Wisconsin-based provider of medical, laboratory, pharmacy, fitness, and physical therapy services QuadMed has discovered that PHI 5,305 clients may have been impermissibly disclosed to certain members of staff.
In November 2013, QuadMed took over management of an onsite clinic at Hillenbrand Inc. Occupational health information of staff members at the Batesville, IN-based manufacturer was stored in an electronic medical record system and access to the system was shared with QuadMed.
Certain QuadMed staff members required access to the data for the administration of occupational health matters. Take overs of health centers at WI-based Stoughton Trailers and Whirlpool Corporation’s Clyde, OH plant also saw occupational health-related data in EMRs shared with the firm and made accessible to some of its staff members.
On December 26, 2017, QuadMed found a technical issue affected the PHI saved in the EMRs used at the Hillenbrand and Stoughton Trailers clinics which permitted its employees to view more than the minimum necessary amount of PHI than was allowed. Staff members had access to more sata than was necessary since May 9, 2016.
A similar breach impacted the Whirlpool clinic, which QuadMed took over in January 2017. In that instance, the EMR system should have had morel administrative and technical controls applied that would allow QuadMed to safeguard the privacy of health data; however, the controls had not been fully adapted. QuadMed discovered the potential problem in February 2017 leading to an investigation, although it took until October 2017 for QuadMed to be allocated the level of system access necessary to look into this issue.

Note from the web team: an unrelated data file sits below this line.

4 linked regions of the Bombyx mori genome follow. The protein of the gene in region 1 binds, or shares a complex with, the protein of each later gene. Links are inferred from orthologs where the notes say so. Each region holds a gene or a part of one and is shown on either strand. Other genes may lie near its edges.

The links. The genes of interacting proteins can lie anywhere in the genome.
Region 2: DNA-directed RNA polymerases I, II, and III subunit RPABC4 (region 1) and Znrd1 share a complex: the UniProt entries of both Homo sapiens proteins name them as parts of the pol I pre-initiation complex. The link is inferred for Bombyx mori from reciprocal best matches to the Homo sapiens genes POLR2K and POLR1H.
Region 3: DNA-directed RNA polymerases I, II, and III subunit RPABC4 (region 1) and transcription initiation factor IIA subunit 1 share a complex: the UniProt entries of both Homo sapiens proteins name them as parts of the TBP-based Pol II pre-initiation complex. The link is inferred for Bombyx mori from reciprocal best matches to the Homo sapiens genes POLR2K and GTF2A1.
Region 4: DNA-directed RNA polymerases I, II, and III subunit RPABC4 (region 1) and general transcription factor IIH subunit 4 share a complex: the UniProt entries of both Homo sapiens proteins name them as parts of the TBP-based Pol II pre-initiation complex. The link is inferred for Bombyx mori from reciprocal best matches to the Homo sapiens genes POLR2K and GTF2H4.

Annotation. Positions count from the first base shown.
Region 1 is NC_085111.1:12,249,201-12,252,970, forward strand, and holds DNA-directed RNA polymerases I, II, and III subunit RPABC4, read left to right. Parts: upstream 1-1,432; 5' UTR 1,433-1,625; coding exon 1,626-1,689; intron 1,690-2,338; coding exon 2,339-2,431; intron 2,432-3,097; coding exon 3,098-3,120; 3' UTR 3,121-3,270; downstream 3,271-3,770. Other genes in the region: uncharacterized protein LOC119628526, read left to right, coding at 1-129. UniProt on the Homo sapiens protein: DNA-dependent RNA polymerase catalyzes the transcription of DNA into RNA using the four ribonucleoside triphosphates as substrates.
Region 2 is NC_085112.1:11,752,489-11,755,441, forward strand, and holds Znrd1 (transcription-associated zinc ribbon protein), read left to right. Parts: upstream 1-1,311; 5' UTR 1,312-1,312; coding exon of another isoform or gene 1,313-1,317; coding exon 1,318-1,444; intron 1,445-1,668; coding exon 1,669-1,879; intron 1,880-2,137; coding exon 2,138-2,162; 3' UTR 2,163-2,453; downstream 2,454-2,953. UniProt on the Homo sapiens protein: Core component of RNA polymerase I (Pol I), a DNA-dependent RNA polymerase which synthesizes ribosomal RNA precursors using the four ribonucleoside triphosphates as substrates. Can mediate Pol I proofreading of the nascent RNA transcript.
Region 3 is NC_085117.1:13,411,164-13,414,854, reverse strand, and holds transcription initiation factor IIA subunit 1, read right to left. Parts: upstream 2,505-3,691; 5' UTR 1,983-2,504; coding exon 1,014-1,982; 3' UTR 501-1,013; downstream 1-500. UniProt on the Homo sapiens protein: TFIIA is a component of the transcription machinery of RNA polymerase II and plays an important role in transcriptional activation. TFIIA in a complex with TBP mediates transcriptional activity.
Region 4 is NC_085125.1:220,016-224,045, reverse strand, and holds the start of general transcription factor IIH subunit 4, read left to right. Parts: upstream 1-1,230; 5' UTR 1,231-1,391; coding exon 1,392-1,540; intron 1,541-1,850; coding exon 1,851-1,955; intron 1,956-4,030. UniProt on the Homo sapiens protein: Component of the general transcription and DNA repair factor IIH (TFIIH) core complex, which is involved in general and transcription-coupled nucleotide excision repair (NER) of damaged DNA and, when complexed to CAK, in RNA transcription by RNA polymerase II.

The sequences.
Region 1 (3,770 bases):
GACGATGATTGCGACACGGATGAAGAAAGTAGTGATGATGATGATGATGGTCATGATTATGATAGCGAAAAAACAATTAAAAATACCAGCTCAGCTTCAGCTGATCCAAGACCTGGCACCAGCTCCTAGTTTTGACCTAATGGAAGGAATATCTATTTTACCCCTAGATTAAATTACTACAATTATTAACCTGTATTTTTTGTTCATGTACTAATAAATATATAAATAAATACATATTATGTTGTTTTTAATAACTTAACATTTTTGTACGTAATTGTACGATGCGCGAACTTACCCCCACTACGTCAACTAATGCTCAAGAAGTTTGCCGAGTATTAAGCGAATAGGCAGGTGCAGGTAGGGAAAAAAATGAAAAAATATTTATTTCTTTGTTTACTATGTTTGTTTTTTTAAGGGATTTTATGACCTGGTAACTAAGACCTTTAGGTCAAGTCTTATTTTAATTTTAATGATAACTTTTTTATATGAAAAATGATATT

At all three centers, the types of protected health information that could possibly have been accessed included patients’ names, onsite clinic service dates, test and evaluation outcomes, diagnoses, medical histories, data on examinations and physicals, vaccinations, travel medicine prescriptions, and workers’ compensation information.
QuadMed reports that the technical problem has now been amended and new controls have been put in place to ensure protected health information remains confidential and can only be accessed by authorized people. Additional employee training has also been provided on the requirements of HIPAA with respect to protecting health data.
All people whose PHI was possibly accessed without authorization have now been made aware of the privacy breach by mail. The unauthorized access/disclosures have been submitted to the Department of Health and Human Services’ Office for Civil Rights (OCR) as two separate breaches affecting 2,471 and 2,834 people.